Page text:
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    Monday, July 8, 2024

    AEW 2024: A New Era of United States-Africa Energy Collaboration

    African Energy Week: Invest in African Energy will host a US-Africa Roundtable focused on deploying US capital, technology and expertise across the continent.

    As climate policies evolve and global competition intensifies, US investors are poised to play a pivotal role in driving the sustainable development of Africa's energy sector by leveraging technology, technical expertise, and capital. Recognizing the significance of these dynamics, African Energy Week (AEW): Invest in African Energy 2024 will host a US-Africa Partnerships Roundtable, a critical platform dedicated to fostering collaborative efforts between the US and Africa in the oil and gas and energy sectors.

    The roundtable will investigate methods to strengthen the US-Africa partnership in technology, policy, and investment. This partnership seeks to maximize mutual advantages, such as increased market access, improved energy security, and innovation through joint ventures. By establishing more resilient partnerships, both regions aim to advance energy projects and sustainable development. While African markets are poised to benefit from US capital and technical expertise, US companies will also gain from introducing new crude oil and LNG capacity and influencing the energy transition trajectory of Africa and the broader Global South. 

    AEW: Invest in African Energy stands as the premier platform for project operators, financiers, technology providers, and governments, recognized as the definitive venue for sealing deals in African energy. For more information about this pivotal event, visit www.AECWeek.com.

    Historically, United States explorers have played a significant role in Africa's developed oil and gas markets. In Angola, Chevron holds a substantial market share of 26% through its prominent assets in Blocks 0 and 14. Recently, the company signed two risk service contracts for Blocks 49 and 50 in Angola's Lower Congo Basin, marking its first operated assets outside the Cabinda concessions. Furthermore, ExxonMobil has recently completed drilling at the Likember-01 research well in Block 15 offshore Angola and is poised to make a substantial investment of $15 billion to develop potential discoveries in the Namibe Basin through 2030. Additionally, the United States has committed a significant amount of $360 million to the Lobito Corridor development project, which aims to facilitate the efficient export of crucial raw materials from the Democratic Republic of the Congo and Zambia through Angola's Port of Lobito to buyers in the United States.


    Chevron is increasing its investments in deepwater projects in Nigeria and has obtained a share in OPL 215 offshore the Niger Delta earlier this year. The company's new phase of deepwater development in Nigeria involves renewing three deepwater leases for 20 years, carrying out seismic data acquisition on multiple deepwater blocks, expanding the productive Agbami field project, and initiating a $1.4-billion infill drilling program from 2022-2026 in the shallow offshore and onshore Escravos area.

    ConocoPhillips, a prominent American multinational corporation, maintains an active presence in Africa's upstream sector. Recently, the company achieved a significant milestone by increasing production from the Al Waha oil field in Libya by 40,000 barrels per day (bpd). This remarkable accomplishment was the result of strategic infrastructure and operational enhancements. Furthermore, ConocoPhillips made a notable acquisition last month by securing US independent Marathon Oil.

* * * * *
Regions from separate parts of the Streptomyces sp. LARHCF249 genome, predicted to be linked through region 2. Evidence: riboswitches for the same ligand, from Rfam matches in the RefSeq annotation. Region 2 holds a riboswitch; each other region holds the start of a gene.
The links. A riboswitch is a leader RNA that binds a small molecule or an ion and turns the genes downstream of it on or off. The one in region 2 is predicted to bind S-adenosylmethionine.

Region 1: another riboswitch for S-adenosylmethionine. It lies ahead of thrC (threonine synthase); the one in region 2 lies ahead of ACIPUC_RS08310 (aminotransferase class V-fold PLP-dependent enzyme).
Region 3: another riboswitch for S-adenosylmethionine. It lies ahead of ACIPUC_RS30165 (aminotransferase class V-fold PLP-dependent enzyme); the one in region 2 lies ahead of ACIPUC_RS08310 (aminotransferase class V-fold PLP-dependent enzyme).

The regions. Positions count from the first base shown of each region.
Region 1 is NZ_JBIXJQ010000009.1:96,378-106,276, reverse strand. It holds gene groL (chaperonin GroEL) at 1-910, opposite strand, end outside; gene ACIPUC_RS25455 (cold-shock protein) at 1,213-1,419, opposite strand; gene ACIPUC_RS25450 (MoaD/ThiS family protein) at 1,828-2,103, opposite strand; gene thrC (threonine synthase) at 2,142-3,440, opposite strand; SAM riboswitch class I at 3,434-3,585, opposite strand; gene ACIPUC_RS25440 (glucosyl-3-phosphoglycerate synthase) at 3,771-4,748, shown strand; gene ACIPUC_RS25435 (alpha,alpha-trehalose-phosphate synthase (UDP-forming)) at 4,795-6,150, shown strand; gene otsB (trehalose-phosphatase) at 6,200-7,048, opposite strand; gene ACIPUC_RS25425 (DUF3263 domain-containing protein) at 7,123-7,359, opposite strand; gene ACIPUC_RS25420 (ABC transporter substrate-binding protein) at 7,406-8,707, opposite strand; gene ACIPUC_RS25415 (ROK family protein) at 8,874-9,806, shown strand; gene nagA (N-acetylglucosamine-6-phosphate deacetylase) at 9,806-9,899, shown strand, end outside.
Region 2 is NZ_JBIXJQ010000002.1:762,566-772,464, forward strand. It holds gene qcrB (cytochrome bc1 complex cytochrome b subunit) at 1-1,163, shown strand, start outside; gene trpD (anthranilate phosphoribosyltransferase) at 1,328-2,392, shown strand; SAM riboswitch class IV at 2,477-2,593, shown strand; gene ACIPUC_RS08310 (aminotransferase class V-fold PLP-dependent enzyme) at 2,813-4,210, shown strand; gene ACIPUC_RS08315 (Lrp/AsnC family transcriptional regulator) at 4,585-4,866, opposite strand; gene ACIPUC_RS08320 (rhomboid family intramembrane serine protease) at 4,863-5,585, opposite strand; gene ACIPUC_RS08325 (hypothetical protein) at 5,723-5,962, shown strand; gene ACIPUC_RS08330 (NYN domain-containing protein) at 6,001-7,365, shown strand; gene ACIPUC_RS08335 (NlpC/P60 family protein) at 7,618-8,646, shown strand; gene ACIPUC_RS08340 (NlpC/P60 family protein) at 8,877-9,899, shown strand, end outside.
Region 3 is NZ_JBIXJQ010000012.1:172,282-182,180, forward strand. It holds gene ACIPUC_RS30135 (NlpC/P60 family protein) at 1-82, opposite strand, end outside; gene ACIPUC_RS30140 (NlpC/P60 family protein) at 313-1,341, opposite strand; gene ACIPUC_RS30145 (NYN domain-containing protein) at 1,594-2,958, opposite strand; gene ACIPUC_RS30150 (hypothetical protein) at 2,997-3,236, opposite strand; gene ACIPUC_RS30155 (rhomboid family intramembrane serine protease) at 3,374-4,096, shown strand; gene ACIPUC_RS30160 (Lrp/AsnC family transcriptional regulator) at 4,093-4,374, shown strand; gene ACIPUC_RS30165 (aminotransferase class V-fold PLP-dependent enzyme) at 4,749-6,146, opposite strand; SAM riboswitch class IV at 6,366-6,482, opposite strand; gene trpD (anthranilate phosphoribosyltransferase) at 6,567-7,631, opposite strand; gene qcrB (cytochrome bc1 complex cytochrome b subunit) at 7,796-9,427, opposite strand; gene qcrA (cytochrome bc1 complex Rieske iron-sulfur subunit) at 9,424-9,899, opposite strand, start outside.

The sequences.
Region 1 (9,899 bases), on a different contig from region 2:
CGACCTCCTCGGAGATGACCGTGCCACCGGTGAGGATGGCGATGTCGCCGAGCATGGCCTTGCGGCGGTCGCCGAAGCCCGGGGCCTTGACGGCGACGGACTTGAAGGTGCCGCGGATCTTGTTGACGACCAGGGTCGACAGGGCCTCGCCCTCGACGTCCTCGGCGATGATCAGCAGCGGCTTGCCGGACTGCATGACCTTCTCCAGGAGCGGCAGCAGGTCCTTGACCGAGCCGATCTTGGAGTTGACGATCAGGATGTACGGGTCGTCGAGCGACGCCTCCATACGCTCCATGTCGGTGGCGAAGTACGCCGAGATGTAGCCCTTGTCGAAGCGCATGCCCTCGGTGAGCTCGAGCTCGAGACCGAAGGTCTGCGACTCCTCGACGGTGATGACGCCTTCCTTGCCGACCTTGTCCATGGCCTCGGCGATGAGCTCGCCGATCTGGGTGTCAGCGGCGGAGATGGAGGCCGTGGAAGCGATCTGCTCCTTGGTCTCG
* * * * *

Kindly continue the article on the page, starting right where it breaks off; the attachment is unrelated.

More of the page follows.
This acquisition encompasses an integrated gas business in Equatorial Guinea, along with substantial interests in the producing Alba Field and offshore Block D. Historically, Equatorial Guinea has attracted a diverse range of American exploration companies, including Kosmos Energy. Kosmos Energy holds significant interests in the Ceiba Field and Okume Complex within Block G. Currently, the company is engaged in drilling two infill wells in this block, aiming to augment production by 3,000 bpd before the end of the year..  



    American corporations are also at the forefront of Africa's emerging oil and gas markets. ExxonMobil is spearheading the $2.3 billion Rovuma LNG project in Mozambique, poised to become one of the world's largest LNG ventures with an annual capacity of 18 million tons. Concurrently, Baker Hughes has deployed cutting-edge maintenance solutions and innovative technologies to the Greater Tortue Ahmeyim (GTA) LNG project in Senegal-Mauritania, anticipating initial gas production this year. Furthermore, the company recently secured a contract for a gas-boosting project in Algeria's Hassi R'Mel gas field. Kosmos Energy plays a pivotal role in Senegal as a partner to the GTA LNG project and is simultaneously developing an offshore LNG facility for the Yakaar-Teranga project, focused on delivering cost-effective gas.

    “Heightened energy sector collaboration between the US and Africa represents a strategic opportunity to leverage the expertise of American operators, investors, technology, and service providers. These partnerships will not only stimulate drilling activities, yield new discoveries and strengthen production infrastructure, but also empower local economies, creating a domino effect of socioeconomic benefits across the continent,” says NJ Ayuk, Executive Chairman of the African Energy Chamber.

    The US-Africa Partnerships Roundtable at AEW 2024 is poised to be a pivotal juncture, signifying the burgeoning ties between the United States and African nations in their shared pursuit of energy objectives and sustainable development.

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